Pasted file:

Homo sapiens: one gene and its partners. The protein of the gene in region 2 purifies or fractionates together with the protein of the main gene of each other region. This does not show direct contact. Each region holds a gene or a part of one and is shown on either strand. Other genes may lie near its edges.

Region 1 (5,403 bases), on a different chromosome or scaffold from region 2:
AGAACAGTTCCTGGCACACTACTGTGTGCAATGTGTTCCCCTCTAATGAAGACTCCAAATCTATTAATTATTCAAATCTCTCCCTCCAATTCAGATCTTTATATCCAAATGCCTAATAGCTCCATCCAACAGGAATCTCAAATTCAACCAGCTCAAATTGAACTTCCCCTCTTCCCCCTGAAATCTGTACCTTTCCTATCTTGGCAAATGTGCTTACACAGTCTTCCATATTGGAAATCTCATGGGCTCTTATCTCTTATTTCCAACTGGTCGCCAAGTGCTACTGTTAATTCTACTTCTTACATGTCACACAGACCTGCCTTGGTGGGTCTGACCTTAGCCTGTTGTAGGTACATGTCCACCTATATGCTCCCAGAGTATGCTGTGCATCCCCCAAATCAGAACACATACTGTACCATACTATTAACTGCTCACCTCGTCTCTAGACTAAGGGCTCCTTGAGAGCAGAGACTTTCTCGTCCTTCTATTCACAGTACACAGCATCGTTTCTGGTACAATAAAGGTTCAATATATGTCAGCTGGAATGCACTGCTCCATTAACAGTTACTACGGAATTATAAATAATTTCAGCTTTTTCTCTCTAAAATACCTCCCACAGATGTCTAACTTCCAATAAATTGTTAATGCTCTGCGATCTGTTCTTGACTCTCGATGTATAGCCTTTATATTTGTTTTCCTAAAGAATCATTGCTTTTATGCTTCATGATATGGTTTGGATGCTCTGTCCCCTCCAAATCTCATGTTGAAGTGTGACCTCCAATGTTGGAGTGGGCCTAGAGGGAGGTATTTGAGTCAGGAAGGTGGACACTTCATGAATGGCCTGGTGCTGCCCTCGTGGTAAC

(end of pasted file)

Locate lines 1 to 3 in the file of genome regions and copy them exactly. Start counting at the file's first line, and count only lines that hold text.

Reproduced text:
Homo sapiens: one gene and its partners. The protein of the gene in region 2 purifies or fractionates together with the protein of the main gene of each other region. This does not show direct contact. Each region holds a gene or a part of one and is shown on either strand. Other genes may lie near its edges.

Region 1 (5,403 bases), on a different chromosome or scaffold from region 2:
AGAACAGTTCCTGGCACACTACTGTGTGCAATGTGTTCCCCTCTAATGAAGACTCCAAATCTATTAATTATTCAAATCTCTCCCTCCAATTCAGATCTTTATATCCAAATGCCTAATAGCTCCATCCAACAGGAATCTCAAATTCAACCAGCTCAAATTGAACTTCCCCTCTTCCCCCTGAAATCTGTACCTTTCCTATCTTGGCAAATGTGCTTACACAGTCTTCCATATTGGAAATCTCATGGGCTCTTATCTCTTATTTCCAACTGGTCGCCAAGTGCTACTGTTAATTCTACTTCTTACATGTCACACAGACCTGCCTTGGTGGGTCTGACCTTAGCCTGTTGTAGGTACATGTCCACCTATATGCTCCCAGAGTATGCTGTGCATCCCCCAAATCAGAACACATACTGTACCATACTATTAACTGCTCACCTCGTCTCTAGACTAAGGGCTCCTTGAGAGCAGAGACTTTCTCGTCCTTCTATTCACAGTACACAGCATCGTTTCTGGTACAATAAAGGTTCAATATATGTCAGCTGGAATGCACTGCTCCATTAACAGTTACTACGGAATTATAAATAATTTCAGCTTTTTCTCTCTAAAATACCTCCCACAGATGTCTAACTTCCAATAAATTGTTAATGCTCTGCGATCTGTTCTTGACTCTCGATGTATAGCCTTTATATTTGTTTTCCTAAAGAATCATTGCTTTTATGCTTCATGATATGGTTTGGATGCTCTGTCCCCTCCAAATCTCATGTTGAAGTGTGACCTCCAATGTTGGAGTGGGCCTAGAGGGAGGTATTTGAGTCAGGAAGGTGGACACTTCATGAATGGCCTGGTGCTGCCCTCGTGGTAAC